Rule 354 limits to one, the times a member may vote “pass” on an amendment or bill in its entirety.

            Rule 428 - requires the filing of a committee report in the Office of the Secretary prior to the filing of a request to waive Rule 231(c).

            Rule 429 - clarifies the policy of the Council to allow ceremonial resolutions to be presented at a Committee of the Whole meeting.

            Rule 443(d) - requires the Budget Director to file quarterly reports reflecting the bills adopted by the Council which are subject to inclusion in the financial plan and budget or subject to appropriations.

            Rule 444 - expands the opportunity to request an addendum to committee reports to include a committee chairperson and requires that the addendum be voted on by a committee before it may be filed in the Office of the Secretary.

 

LEGISLATIVE DRAFTING TIPS

(General rules and citations of Council bills and resolutions)

 

            The Office of the General Counsel periodically provides drafting tips in Legalese. The following tips cover some of the fundamentals of drafting legislation, as well as instructions on how to cite legislation that is prepared for consideration by the Council:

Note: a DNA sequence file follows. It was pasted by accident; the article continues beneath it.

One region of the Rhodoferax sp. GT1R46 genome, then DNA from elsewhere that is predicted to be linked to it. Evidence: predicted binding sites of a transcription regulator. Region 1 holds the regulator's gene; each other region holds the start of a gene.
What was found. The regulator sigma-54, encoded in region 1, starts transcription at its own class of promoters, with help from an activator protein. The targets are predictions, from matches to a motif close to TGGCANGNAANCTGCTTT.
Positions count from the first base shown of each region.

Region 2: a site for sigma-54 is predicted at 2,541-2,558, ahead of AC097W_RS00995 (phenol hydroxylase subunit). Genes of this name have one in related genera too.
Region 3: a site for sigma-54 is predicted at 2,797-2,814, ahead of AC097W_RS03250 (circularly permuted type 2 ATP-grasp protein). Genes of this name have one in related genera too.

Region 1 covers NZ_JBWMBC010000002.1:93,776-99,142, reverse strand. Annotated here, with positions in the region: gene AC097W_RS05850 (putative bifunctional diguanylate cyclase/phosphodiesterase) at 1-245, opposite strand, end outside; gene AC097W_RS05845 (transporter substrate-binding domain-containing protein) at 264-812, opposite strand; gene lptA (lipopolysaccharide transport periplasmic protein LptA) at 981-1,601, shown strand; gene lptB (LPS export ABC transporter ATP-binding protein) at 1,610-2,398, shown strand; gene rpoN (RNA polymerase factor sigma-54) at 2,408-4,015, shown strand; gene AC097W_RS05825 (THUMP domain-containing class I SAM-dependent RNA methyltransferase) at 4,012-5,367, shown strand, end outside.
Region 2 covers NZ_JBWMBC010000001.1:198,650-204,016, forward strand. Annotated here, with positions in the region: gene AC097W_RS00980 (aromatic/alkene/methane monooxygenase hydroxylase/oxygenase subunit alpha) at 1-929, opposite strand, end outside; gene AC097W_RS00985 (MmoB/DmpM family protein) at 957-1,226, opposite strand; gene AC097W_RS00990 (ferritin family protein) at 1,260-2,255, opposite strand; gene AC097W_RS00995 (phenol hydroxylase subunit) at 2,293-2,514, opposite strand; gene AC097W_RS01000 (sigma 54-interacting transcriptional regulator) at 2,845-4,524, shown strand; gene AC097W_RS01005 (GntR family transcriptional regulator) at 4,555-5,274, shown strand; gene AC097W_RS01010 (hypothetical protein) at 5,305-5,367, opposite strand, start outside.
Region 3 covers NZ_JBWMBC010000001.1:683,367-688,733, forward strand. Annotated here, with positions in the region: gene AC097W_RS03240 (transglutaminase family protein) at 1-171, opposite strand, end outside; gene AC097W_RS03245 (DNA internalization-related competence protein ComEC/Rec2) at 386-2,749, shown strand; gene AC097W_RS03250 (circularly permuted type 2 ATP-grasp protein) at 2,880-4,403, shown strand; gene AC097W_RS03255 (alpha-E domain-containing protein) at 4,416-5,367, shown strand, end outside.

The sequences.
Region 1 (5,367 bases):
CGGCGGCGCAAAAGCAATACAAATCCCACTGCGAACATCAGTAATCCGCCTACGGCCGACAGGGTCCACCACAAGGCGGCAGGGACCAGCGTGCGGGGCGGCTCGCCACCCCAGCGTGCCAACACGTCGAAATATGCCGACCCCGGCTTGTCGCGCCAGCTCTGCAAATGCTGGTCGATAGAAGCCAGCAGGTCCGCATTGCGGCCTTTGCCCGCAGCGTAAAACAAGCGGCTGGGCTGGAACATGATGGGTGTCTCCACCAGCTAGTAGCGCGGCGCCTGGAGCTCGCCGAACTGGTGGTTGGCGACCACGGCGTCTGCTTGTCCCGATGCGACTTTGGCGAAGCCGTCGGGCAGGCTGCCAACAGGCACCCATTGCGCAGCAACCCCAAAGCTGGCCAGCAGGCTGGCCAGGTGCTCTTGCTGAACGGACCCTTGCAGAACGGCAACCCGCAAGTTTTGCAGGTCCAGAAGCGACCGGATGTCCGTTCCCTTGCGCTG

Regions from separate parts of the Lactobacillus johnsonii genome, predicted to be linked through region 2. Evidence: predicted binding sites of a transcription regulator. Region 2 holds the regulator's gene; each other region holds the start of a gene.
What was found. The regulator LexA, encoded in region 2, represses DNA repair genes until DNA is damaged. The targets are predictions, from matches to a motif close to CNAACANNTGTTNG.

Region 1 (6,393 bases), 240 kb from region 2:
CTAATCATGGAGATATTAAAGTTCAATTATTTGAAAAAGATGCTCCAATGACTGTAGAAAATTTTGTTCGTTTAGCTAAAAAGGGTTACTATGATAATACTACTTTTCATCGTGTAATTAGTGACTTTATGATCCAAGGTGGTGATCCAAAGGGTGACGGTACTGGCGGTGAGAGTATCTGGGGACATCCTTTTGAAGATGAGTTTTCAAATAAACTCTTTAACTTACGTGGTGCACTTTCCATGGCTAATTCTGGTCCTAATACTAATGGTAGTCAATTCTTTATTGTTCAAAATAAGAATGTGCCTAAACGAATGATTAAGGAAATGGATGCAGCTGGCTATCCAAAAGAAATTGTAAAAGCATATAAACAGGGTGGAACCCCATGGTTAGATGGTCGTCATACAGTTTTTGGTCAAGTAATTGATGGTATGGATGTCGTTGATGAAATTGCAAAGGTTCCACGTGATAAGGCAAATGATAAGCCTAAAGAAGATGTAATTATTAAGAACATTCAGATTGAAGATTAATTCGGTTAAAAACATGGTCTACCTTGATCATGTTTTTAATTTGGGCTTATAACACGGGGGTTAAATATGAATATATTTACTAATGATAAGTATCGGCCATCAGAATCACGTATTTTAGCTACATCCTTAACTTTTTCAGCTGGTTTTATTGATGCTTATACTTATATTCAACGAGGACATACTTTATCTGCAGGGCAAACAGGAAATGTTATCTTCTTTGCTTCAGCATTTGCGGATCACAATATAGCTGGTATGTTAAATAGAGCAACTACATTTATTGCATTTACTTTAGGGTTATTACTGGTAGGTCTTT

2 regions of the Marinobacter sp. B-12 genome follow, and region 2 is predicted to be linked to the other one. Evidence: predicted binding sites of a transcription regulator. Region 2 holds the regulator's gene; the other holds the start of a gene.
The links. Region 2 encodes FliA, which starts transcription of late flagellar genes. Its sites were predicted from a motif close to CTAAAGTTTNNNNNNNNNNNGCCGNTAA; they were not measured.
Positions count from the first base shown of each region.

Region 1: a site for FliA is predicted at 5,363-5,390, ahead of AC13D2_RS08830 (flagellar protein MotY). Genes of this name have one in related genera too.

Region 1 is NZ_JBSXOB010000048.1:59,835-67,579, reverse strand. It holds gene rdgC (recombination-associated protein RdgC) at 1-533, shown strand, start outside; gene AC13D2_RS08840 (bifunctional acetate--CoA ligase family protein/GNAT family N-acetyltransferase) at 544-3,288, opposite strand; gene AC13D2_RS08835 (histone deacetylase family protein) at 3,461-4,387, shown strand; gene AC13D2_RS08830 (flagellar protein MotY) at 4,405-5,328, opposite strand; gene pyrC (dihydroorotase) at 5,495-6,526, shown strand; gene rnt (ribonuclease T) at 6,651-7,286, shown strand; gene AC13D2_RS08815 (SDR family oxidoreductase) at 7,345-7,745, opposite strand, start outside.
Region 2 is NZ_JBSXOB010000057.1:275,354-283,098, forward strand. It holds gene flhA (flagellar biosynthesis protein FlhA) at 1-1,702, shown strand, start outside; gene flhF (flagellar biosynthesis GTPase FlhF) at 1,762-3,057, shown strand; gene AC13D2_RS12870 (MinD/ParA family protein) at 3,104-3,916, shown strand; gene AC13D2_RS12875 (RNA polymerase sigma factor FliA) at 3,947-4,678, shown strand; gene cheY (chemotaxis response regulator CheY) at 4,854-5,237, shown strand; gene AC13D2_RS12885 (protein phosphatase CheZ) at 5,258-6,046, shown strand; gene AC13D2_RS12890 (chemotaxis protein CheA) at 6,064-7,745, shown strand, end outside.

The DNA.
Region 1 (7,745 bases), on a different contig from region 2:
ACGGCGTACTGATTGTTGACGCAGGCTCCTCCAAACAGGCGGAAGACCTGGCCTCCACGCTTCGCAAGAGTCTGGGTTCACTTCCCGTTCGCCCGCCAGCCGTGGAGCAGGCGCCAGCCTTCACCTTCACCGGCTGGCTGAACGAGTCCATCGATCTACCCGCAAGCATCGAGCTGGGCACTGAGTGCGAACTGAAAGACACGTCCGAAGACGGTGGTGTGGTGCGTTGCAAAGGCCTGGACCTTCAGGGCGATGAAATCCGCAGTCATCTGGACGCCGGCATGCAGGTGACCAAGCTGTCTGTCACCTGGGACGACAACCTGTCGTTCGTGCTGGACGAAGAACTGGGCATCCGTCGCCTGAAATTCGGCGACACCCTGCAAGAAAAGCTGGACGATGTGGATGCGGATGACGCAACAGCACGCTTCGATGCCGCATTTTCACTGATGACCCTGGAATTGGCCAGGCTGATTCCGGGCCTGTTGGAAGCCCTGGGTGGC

General Rules

 

(a) Introductory language - all bills and resolutions should include, prior to the long title, standard introductory language. For bills introduced by a Member of the Council, the standard introductory language is: "Councilmember ______________(first and last names), introduced the following bill, which was referred to the Committee on _____________." The standard introductory language for legislation drafted by the Mayor is: "Chairman Linda W. Cropp, at the request of the Mayor, introduced the following bill, which was referred to the Committee on __________."

(b) Line Numbering - Introductions and committee prints should contain line numbers, running the right side of the page. Line numbers on the left side of the page are also acceptable. [Engrossed bills also contain line numbers, but only the OGC engrosses legislation]. Line numbers can be placed on documents as follows:

        (1) In Word Perfect click Layout, Line, Numbering; mark a check in the "Turn Line Numbering on" box; remove the check from the "count blank lines" box (we do not need to count blank lines); set the "position of numbers" box, which is generally set at "0.600," to "7.80." Once you have performed all of these functions, press the "ok" key.